Even the Chartered Society of Physiotherapy of UK said the use of phones is likely to be “incidental” to the development of neck pain. The way people look at phones is the same as reading a book, which we have done for centuries with few alarms.

Note by Joseph Muscolino: Oh my goodness. Yes. The forward flexed posture of text neck is not necessarily any different than how we read a book. But… we are spending a LOT more time today on digital devices than we ever spent in the past reading books! Certainly the posture of text neck is nothing new. Anything that requires us to work down in front of ourselves mimics the dysfunctional posture of text neck. The problem lies in the extreme overuse of digital devices today.

Picture courtesy of Joe Muscolino.



A recent cross-sectional study from Brazil recruited 150 students between 18 and 21 years of age from a public high school in Rio de Janeiro, Brazil to investigate whether there is an association between text neck and neck pain. The participants were first surveyed as to what they believed their texting posture was according to a series of four drawings: two that were considered to be “no text neck” (phones held higher, further away from the body, resulting in a less forward flexed head/neck position), and two considered as “text neck” positions (phones held lower and closer to the body, forcing a forward flexed head/neck position).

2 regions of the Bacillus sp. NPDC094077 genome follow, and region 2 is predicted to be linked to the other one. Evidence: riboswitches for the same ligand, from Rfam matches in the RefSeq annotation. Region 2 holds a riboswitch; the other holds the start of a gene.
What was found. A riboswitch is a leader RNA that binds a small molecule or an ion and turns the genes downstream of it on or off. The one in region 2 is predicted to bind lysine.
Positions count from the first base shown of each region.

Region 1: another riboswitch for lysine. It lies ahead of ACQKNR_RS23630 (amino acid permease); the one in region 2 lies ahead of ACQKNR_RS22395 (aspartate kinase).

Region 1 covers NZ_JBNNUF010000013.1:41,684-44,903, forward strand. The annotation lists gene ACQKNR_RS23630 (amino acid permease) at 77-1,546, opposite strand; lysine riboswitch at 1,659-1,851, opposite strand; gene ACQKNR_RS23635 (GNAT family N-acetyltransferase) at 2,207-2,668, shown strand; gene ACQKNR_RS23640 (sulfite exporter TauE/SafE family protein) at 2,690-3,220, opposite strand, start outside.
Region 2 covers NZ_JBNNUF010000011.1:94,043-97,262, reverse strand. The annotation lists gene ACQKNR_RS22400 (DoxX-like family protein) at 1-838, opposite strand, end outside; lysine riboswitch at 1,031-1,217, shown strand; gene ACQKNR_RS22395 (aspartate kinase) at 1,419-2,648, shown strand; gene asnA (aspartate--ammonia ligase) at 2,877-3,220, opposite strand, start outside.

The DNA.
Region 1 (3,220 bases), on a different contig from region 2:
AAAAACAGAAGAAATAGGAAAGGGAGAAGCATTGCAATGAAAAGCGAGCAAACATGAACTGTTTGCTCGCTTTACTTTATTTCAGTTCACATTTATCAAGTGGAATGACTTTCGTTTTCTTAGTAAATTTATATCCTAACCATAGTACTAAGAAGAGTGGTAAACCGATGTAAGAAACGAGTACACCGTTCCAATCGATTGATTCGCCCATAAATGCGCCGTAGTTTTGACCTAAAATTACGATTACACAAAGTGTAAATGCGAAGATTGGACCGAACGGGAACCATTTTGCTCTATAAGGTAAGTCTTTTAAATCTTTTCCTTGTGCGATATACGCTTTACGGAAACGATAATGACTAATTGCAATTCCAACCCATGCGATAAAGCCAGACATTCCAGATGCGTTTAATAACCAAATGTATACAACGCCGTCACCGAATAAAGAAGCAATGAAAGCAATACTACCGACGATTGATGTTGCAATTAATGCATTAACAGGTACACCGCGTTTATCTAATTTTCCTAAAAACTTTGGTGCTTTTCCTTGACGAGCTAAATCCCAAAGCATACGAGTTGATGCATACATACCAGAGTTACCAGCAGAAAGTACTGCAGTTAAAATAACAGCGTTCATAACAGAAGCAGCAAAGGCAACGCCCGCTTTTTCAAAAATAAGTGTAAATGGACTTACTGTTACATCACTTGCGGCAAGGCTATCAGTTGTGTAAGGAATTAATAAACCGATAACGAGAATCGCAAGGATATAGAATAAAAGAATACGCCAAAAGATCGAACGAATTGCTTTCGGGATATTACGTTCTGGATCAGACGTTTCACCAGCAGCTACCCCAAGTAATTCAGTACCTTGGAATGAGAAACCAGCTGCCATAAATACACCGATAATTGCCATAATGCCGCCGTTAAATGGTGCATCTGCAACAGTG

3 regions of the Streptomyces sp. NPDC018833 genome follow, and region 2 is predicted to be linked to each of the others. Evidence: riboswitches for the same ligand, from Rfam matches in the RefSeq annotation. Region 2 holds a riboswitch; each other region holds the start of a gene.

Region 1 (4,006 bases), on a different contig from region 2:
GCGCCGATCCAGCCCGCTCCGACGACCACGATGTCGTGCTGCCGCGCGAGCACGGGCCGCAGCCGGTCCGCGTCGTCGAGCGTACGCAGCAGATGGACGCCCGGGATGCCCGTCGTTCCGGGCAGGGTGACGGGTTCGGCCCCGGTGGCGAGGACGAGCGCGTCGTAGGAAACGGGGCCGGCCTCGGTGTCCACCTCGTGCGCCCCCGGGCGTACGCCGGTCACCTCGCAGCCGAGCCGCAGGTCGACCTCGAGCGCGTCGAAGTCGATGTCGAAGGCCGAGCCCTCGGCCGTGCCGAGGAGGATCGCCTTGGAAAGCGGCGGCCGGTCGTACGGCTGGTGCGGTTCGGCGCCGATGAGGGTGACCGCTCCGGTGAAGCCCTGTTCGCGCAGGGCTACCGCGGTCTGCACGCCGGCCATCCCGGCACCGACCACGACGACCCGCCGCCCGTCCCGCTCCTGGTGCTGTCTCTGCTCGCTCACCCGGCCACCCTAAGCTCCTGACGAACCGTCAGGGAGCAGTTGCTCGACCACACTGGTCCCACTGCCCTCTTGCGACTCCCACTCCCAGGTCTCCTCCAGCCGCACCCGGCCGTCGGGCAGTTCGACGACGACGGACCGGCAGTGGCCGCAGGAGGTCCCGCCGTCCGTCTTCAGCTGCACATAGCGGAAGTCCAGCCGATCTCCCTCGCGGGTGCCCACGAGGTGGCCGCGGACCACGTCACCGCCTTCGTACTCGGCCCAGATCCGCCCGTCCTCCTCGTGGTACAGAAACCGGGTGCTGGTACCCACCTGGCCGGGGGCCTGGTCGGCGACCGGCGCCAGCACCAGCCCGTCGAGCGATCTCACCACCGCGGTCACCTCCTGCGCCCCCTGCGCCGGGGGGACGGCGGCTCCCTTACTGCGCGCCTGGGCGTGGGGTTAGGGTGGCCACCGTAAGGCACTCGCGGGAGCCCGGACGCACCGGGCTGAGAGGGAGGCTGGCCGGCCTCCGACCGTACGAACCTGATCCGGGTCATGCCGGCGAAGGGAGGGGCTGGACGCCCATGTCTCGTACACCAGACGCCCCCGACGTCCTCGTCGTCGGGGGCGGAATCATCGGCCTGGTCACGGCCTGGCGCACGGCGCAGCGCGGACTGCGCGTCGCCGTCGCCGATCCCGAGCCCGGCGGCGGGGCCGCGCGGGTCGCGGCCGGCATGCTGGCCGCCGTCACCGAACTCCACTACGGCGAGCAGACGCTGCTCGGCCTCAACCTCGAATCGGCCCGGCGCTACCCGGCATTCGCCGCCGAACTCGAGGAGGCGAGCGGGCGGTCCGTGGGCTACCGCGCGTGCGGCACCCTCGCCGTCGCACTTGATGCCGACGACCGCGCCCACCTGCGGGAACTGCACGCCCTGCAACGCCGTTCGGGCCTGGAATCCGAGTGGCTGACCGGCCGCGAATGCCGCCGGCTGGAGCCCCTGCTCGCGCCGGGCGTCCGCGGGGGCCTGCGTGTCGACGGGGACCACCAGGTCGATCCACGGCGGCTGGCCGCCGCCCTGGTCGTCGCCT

In addition, for a more objective measure, participants were photographed while texting on their mobile phone. The pictures were analysed by three physiotherapists and rated as “normal,” “acceptable,” “inappropriate,” or “excessively inappropriate.”

Finally, participants were asked about the occurrence and frequency of neck pain, the amount of time they spent reading, writing, or playing on their smart phones, the degree to which they worry about body posture, and whether they had vision impairments.


The results showed that the majority of the participants (77%) reported more than four hours of smart phone use per day. The physiotherapists judged 40% of the participants as having text neck, while 85% of the participants in the study self-reported as having text neck.

The researcher analysed the data using mathematical models, and concluded that text neck, assessed either by self-perception or physiotherapists’ opinion, was not associated with either neck pain or the frequency of neck pain.

Study’s Conclusion

The authors concluded that their results conflict with the idea that the mechanical stress caused by poor posture due to mobile phone use is a threat to cervical spine integrity and challenge the belief that inappropriate neck posture during smart phone texting is the leading cause of the growing prevalence of neck pain.